The silence is deafening by Johnny Boyd, Aspen Daily News Columnist Monday, December 17, 2012 The sale of the Snowmass Lodge and Club to the Toll Brothers creates more questions than answers in Snowmass. The lack of developable land would disqualify this venture from the definition of an extreme money-maker. The only true benefit that I can see is that it gives maverick artist Lee Mulcahy one more place he can visit without fear of arrest. Money can’t buy the lack of headlines. Lee Mulcahy’s ongoing drama is exposing Aspen for what it is — a town with an amazing lack of balls. The idea that Aspen could sit back complacently and allow one person to be persecuted by the most powerful interests in town is reprehensible. Aspen used to rebel against the company town image, now it defines it. The silence from the community appears to condone the loss of rights by one of its members. Does this mean the loss of rights by anyone the company deems unfit is acceptable? The SkiCo has attempted this crap before with Dan Dunn and the chick formerly known as The Princess. In both of those instances it had the power to pull the offender’s ski pass and fire them. What’s next? Nothing justifies a total ban from public lands of any taxpaying American. SkiCo can keep Mulcahy from riding its lifts, but hiking on national forest land? I’d love to see the lease that says a taxpayer can’t use his own land because the corporation that leases it says so. If such a lease exists, as a taxpayer I want that clause removed the next time America renews it. It appears that the Forest Service is as ball-less in the face of billionaires as the company town. Perhaps Mulcahy has used the wrong rhetoric to describe his fight against the SkiCo. On his Facebook page he urged everyone to attend his recent hearing by likening it to the “gunfight at the OK Corral.” Anyone who read the report on that court appearance would never compare it to the infamous Tombstone shoot out. It was SkiCo executives who engaged in histrionics about how scared they are of Lee Mulcahy. It was Mulcahy making impassioned speeches to tolerate his protest in the name of free speech and protecting his rights. It was a judge showing amazing common sense in shooting down (sorry SkiCo, hope that didn’t scare you) the restraining order the SkiCo was seeking. Mulcahy’s fight with the SkiCo was nothing like the battle between the Clantons and the Earps, although “Earp” might describe the noise SkiCo executives squeaked when Mulcahy showed up with his Alamo trailer. Mulcahy may well become an Aspen legend. He is suing a billionaire for a dollar. Do I need to repeat that? He is suing a billionaire for a dollar! That’s the best punch line to the stupidest joke I’ve ever heard and the billionaire is taking it seriously and sending out an armada of high-priced attorneys to fight him. The entertainment value from this lawsuit alone will keep this column stoked with subject matter for years. In a civilized society the ability to criticize our masters is the last bastion of freedom. It’s obvious that the SkiCo’s intent is to silence any dissent in its ranks and the community by culling one poor sap from the herd and destroying his rights completely. The complete silence by the other lambs headed for slaughter is deafening. Even if you think Mulcahy is an ass, you should stand up for his right to be one without being stripped of basic freedoms. I have to give Lee Mulcahy credit. He has protested for his rights instead of slinking away after the corporation exiled him. The restraining order against him at the Aspen Institute proves that he isn’t about to stop. He has fought valiantly against overwhelming odds with little backing from anyone except a few friends. The lack of support for such a brave individual illustrates how few brave individuals there are. When they come for you, don’t whine because you didn’t speak out. Don’t be part of the herd. Speak up. The SkiCo can’t be allowed to single out citizens for punishment. It’s petty. It’s cowardly. It’s unconstitutional. It’s embarrassing. It’s going to make a great movie after I’m done writing the screenplay. Working title: “Aspen: The Quiet Fears.” Grow a pair, Aspen. Email Johnny at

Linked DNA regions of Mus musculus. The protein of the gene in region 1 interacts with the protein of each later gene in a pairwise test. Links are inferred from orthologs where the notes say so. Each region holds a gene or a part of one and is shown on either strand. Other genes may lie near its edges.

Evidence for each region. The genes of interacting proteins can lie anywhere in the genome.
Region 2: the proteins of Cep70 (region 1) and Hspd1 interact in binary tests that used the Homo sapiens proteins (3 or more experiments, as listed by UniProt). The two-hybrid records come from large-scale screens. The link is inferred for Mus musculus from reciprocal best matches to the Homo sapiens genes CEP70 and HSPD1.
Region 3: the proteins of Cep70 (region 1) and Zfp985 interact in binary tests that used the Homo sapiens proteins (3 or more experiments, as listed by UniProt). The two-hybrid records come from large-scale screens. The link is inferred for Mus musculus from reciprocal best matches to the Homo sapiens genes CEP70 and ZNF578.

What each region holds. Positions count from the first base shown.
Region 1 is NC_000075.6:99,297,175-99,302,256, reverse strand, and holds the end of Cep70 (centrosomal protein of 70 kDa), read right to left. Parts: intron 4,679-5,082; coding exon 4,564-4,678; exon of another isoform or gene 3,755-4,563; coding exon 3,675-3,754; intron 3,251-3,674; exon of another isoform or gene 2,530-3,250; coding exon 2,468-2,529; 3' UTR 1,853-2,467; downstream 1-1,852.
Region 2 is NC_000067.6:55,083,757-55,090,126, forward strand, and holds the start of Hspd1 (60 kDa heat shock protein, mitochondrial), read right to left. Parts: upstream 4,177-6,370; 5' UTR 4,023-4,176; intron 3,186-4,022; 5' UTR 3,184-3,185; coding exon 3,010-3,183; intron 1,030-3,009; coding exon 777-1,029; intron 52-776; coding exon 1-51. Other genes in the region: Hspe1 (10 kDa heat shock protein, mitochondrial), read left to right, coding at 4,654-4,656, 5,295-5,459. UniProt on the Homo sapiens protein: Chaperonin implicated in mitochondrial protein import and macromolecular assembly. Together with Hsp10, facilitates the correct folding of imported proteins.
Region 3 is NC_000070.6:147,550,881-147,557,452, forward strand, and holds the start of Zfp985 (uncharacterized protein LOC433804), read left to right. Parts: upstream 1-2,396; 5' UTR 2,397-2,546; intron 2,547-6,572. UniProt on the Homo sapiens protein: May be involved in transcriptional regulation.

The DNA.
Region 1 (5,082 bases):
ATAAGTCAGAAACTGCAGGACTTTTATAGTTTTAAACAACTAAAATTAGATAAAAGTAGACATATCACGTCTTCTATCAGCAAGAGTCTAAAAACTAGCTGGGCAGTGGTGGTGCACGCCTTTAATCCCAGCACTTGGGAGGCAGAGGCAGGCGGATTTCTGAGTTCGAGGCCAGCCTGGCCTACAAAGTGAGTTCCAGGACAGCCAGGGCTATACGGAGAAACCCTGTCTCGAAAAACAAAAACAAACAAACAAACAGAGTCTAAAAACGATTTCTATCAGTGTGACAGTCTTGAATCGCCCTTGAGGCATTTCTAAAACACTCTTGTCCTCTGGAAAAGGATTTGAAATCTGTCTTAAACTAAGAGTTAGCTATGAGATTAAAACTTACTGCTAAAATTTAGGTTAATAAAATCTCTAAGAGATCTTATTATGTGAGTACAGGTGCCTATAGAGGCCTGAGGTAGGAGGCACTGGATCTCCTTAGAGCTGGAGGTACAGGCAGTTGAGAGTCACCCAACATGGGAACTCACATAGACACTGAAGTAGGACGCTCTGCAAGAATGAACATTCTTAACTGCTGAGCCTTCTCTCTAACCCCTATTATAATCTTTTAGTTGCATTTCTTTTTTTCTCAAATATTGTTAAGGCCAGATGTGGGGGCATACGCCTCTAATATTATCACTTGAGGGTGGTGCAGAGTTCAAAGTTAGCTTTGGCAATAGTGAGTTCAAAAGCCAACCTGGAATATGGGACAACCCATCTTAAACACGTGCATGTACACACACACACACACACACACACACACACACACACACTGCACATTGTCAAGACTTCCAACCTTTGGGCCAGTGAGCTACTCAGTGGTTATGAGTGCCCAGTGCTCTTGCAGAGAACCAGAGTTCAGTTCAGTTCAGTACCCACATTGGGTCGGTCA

Let's be clear on the facts. This is what I charged on Nov 24, 2010:

In 1993, in response to a Union campaign, the Employer unlawfully created its own labor organization and continues to
the present day to dominate, interfere with the administration of, and contribute financial support to the labor
The Employer established and continues to maintain a Team Leader, Pro Council, and Advisory Board structure for the
employees, for the express purpose of dealing with the Employer by presenting grievances, discussing wages, benefits,
discipline, and other terms and conditions of employment. Team Leaders receive higher pay for representing
employees on their team. The Employer has the ability to define the qualifications necessary to serve as a Team
Leader, Pro Council member, or Advisory Board member, may remove team leaders from their positions, and
establishes the election procedures for these groups.